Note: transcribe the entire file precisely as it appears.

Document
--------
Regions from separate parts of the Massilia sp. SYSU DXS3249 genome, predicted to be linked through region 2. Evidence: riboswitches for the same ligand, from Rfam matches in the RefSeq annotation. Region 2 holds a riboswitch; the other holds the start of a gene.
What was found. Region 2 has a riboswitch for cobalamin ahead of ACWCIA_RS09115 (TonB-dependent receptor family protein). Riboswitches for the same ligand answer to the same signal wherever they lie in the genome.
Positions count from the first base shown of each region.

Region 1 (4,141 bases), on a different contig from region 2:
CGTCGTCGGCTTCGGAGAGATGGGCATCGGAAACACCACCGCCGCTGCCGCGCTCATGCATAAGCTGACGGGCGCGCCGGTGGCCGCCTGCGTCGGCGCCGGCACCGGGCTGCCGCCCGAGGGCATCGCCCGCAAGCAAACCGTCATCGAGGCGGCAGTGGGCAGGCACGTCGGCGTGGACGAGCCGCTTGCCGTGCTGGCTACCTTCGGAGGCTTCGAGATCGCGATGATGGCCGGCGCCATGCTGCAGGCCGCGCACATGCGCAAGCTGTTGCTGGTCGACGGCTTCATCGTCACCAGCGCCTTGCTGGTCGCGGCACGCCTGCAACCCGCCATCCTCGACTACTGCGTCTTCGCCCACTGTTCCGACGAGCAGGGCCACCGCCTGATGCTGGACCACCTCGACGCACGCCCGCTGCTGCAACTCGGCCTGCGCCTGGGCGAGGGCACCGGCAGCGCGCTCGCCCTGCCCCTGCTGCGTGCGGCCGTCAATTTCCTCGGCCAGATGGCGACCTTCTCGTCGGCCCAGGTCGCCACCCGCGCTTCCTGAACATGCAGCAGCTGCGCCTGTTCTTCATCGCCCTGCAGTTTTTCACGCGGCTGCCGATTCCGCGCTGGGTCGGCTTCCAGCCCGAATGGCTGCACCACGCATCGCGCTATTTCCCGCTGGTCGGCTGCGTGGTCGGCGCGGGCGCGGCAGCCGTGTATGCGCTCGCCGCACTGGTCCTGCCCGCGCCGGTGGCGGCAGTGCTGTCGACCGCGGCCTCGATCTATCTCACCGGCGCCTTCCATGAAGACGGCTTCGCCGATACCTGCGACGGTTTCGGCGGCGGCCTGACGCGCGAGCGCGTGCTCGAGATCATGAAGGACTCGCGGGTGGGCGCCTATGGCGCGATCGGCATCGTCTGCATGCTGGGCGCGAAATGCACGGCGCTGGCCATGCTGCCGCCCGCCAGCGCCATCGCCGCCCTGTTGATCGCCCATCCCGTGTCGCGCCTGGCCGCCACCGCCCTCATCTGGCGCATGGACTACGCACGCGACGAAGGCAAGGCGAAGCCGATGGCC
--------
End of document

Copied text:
Regions from separate parts of the Massilia sp. SYSU DXS3249 genome, predicted to be linked through region 2. Evidence: riboswitches for the same ligand, from Rfam matches in the RefSeq annotation. Region 2 holds a riboswitch; the other holds the start of a gene.
What was found. Region 2 has a riboswitch for cobalamin ahead of ACWCIA_RS09115 (TonB-dependent receptor family protein). Riboswitches for the same ligand answer to the same signal wherever they lie in the genome.
Positions count from the first base shown of each region.

Region 1 (4,141 bases), on a different contig from region 2:
CGTCGTCGGCTTCGGAGAGATGGGCATCGGAAACACCACCGCCGCTGCCGCGCTCATGCATAAGCTGACGGGCGCGCCGGTGGCCGCCTGCGTCGGCGCCGGCACCGGGCTGCCGCCCGAGGGCATCGCCCGCAAGCAAACCGTCATCGAGGCGGCAGTGGGCAGGCACGTCGGCGTGGACGAGCCGCTTGCCGTGCTGGCTACCTTCGGAGGCTTCGAGATCGCGATGATGGCCGGCGCCATGCTGCAGGCCGCGCACATGCGCAAGCTGTTGCTGGTCGACGGCTTCATCGTCACCAGCGCCTTGCTGGTCGCGGCACGCCTGCAACCCGCCATCCTCGACTACTGCGTCTTCGCCCACTGTTCCGACGAGCAGGGCCACCGCCTGATGCTGGACCACCTCGACGCACGCCCGCTGCTGCAACTCGGCCTGCGCCTGGGCGAGGGCACCGGCAGCGCGCTCGCCCTGCCCCTGCTGCGTGCGGCCGTCAATTTCCTCGGCCAGATGGCGACCTTCTCGTCGGCCCAGGTCGCCACCCGCGCTTCCTGAACATGCAGCAGCTGCGCCTGTTCTTCATCGCCCTGCAGTTTTTCACGCGGCTGCCGATTCCGCGCTGGGTCGGCTTCCAGCCCGAATGGCTGCACCACGCATCGCGCTATTTCCCGCTGGTCGGCTGCGTGGTCGGCGCGGGCGCGGCAGCCGTGTATGCGCTCGCCGCACTGGTCCTGCCCGCGCCGGTGGCGGCAGTGCTGTCGACCGCGGCCTCGATCTATCTCACCGGCGCCTTCCATGAAGACGGCTTCGCCGATACCTGCGACGGTTTCGGCGGCGGCCTGACGCGCGAGCGCGTGCTCGAGATCATGAAGGACTCGCGGGTGGGCGCCTATGGCGCGATCGGCATCGTCTGCATGCTGGGCGCGAAATGCACGGCGCTGGCCATGCTGCCGCCCGCCAGCGCCATCGCCGCCCTGTTGATCGCCCATCCCGTGTCGCGCCTGGCCGCCACCGCCCTCATCTGGCGCATGGACTACGCACGCGACGAAGGCAAGGCGAAGCCGATGGCC